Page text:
Hunt(er), Better, Faster, Lauda – Rush (2013) Review


There’s always something appealing about sports films. Whether it’s the exceptional camaraderie in Remember the Titans, or the classic unique-approach story of Coach Carter, there’s an element of human experience that pulls you in and sits you firmly behind the protagonist(s) so that when it comes to the climactic race/game/match you’re cheering for them as you would if England were about to actually win something in football.

This is not quite the case in Rush. As the film neared its climax – the 1976 Japanese Grand Prix at Fuji – I found myself rooting for neither the charismatic James Hunt (Chris Hemsworth) nor the calculated Niki Lauda (Daniel Brühl), I was simply caught up in the tension of this final showdown. It also helped that as a fairly young person, I have no recollection of the outcome of that Formula 1 season! But nevertheless, real tension is what I felt.

The film charts the lives of these two different and compelling characters and shows events equally from their perspectives. Their fantastic portrayal is such that to define the characters by an adjective each would be selling them short. Hemsworth and Brühl round them out so well as two real men with fears, passions, and desires who shared a very unique relationship on and off the track – this isn’t your average sports flick. I was particularly impressed by Brühl’s spot on recreation of Lauda’s distinct Austrian accent, which does not sound easy to replicate at all! Another source of enjoyment is the driver’s relationships with their significant others, the plural being particularly apt for Mr Hunt. Olivia Wilde and Alexandra Maria Lara ably support as the women who chose to intertwine their lives with Hunt and Lauda respectively and faced the consequences. It is through them that we see another side to these fascinating characters, behind the intense will to win – the Lauda marriage scene is charming in its regimented stoic-ness.

Even though this is a story about two drivers, at this point I have to talk about the races, and what gripping races they are! Ron Howard’s direction is fast paced and frantic during these scenes using a wide variety of camera angles that have us squished into the helmets of the drivers and attached perilously to the sides of the cars. They go a long way to injecting the danger of 70s Formula 1 racing along with the excellent 70s aesthetic. Hans Zimmer’s thumping soundtrack punctuates the action at all the right points with drums and electric guitar matching the swagger of the time period, elevating the tension and keeping pace with the onscreen action. It is also present in the calmer segments where it provides a sometimes ominous and pensive atmosphere in the build-up to the close of the season. There are shades of the Dark Knight Trilogy and Inception but sadly no sight of the timelessly cool bass of Fleetwood Mac’s “The Chain” (Seriously, how can you have Formula 1 without that?!). This film demands to be heard through speakers cranked up to 11 if only to experience the thundering roar of the Formula 1 engines  – it’s a symphony of engineering awesomeness that makes me wish I could have wandered the pits in that season.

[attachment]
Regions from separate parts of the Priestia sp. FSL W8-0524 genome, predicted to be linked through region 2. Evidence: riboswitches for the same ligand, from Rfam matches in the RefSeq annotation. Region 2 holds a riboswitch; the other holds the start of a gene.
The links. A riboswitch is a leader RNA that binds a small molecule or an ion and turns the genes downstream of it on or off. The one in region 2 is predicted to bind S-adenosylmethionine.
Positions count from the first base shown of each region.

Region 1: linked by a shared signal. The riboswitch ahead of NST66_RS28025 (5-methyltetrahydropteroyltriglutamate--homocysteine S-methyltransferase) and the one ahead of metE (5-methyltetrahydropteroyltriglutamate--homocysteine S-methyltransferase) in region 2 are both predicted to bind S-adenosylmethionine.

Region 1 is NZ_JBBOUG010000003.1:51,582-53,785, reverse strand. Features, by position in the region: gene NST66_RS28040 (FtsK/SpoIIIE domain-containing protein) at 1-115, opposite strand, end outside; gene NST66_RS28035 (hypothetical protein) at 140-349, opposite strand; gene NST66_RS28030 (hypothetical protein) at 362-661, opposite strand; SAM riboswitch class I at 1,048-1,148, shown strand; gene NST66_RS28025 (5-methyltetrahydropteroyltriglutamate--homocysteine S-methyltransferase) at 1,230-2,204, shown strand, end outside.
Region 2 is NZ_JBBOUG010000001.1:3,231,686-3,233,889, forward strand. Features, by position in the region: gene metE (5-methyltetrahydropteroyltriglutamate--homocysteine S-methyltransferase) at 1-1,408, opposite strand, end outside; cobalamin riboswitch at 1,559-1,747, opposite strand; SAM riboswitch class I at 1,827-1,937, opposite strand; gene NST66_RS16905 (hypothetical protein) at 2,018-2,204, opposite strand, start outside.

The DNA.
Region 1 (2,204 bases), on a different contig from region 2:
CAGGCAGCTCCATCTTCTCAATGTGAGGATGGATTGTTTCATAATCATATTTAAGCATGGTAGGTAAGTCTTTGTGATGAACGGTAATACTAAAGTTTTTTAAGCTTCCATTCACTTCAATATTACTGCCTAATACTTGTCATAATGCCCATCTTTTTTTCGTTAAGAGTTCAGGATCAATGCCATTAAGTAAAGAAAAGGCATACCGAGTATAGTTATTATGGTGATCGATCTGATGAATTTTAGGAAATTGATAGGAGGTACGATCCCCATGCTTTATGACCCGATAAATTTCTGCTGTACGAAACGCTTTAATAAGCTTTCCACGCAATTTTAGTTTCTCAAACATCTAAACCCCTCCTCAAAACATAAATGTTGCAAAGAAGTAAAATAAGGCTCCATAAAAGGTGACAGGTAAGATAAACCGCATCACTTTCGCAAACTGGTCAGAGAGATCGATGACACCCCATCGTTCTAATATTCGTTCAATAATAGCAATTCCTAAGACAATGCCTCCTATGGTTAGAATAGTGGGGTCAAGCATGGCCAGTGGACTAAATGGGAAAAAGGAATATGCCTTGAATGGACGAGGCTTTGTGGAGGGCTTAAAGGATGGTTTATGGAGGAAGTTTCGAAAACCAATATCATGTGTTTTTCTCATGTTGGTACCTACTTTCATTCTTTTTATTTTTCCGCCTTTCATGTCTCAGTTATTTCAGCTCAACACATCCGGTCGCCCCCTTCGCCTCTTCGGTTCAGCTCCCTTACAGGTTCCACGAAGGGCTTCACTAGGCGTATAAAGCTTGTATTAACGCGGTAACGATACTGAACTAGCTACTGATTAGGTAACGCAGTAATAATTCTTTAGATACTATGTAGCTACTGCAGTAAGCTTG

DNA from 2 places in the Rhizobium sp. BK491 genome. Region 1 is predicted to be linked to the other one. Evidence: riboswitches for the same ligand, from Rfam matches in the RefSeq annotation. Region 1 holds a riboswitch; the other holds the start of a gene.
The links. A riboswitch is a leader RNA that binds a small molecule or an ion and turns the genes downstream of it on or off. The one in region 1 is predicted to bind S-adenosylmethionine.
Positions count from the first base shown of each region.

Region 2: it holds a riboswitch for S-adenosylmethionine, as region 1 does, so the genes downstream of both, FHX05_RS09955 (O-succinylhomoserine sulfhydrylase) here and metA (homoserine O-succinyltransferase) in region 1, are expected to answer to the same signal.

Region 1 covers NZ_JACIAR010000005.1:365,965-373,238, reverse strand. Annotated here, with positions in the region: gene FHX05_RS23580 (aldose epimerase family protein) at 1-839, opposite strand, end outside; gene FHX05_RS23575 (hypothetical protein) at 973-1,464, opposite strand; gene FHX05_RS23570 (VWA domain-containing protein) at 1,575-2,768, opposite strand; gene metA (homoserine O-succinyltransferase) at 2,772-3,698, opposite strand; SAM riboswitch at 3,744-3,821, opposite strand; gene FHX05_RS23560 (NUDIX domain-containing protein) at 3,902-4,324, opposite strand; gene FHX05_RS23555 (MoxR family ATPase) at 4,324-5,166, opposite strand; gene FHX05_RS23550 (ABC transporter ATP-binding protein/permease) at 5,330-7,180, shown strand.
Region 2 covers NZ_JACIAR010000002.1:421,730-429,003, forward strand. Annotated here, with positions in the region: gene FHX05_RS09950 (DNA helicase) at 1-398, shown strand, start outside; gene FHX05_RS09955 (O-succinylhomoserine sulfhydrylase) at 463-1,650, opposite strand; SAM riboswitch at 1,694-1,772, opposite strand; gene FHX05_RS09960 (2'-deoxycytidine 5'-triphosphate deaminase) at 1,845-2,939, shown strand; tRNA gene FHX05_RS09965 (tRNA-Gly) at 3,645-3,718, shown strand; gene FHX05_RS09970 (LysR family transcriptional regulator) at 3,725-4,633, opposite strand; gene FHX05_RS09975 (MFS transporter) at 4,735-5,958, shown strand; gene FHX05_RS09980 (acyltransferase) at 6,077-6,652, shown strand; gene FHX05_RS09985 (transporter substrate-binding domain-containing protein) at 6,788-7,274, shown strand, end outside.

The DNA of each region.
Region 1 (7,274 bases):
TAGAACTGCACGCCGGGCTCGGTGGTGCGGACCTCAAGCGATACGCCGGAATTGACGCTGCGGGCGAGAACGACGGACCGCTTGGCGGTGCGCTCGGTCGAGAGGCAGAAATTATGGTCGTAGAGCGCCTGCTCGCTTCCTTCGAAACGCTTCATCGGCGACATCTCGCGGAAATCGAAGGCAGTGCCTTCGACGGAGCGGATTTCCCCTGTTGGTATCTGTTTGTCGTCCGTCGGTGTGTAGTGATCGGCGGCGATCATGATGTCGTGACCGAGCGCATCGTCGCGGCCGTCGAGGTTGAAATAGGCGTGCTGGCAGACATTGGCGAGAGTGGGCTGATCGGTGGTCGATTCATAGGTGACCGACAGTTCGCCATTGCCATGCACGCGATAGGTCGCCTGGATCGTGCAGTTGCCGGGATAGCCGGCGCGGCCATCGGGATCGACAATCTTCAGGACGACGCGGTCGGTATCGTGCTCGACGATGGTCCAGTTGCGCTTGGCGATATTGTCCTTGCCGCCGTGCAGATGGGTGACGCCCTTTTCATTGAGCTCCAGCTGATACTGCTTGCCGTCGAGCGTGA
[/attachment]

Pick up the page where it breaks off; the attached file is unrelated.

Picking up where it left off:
Ultimately the film succeeds in telling an engaging and electrifying story that is all the more interesting due to the real events that it is based on. It is a real testament to Hunt and Lauda that their relationship, though it was a rivalry, was no less based on mutual respect. Rush is a thrilling heartfelt tale that is brilliant whichever way you see it, but in my humble opinion – get down to your local cinema (they’ve got the epic sound system!).

Vroom, vroom.

Check out the true story of Hunt and Lauda in the video below.

Comments/replies are always welcome. You can email me at or follow me on twitter at @KyleonFilm for updates and occasional witterings about film and cinema.

Leave a Reply

Fill in your details below or click an icon to log in: Logo

You are commenting using your account. Log Out /  Change )

Google photo

You are commenting using your Google account. Log Out /  Change )

Twitter picture

You are commenting using your Twitter account. Log Out /  Change )

Facebook photo

You are commenting using your Facebook account. Log Out /  Change )

Connecting to %s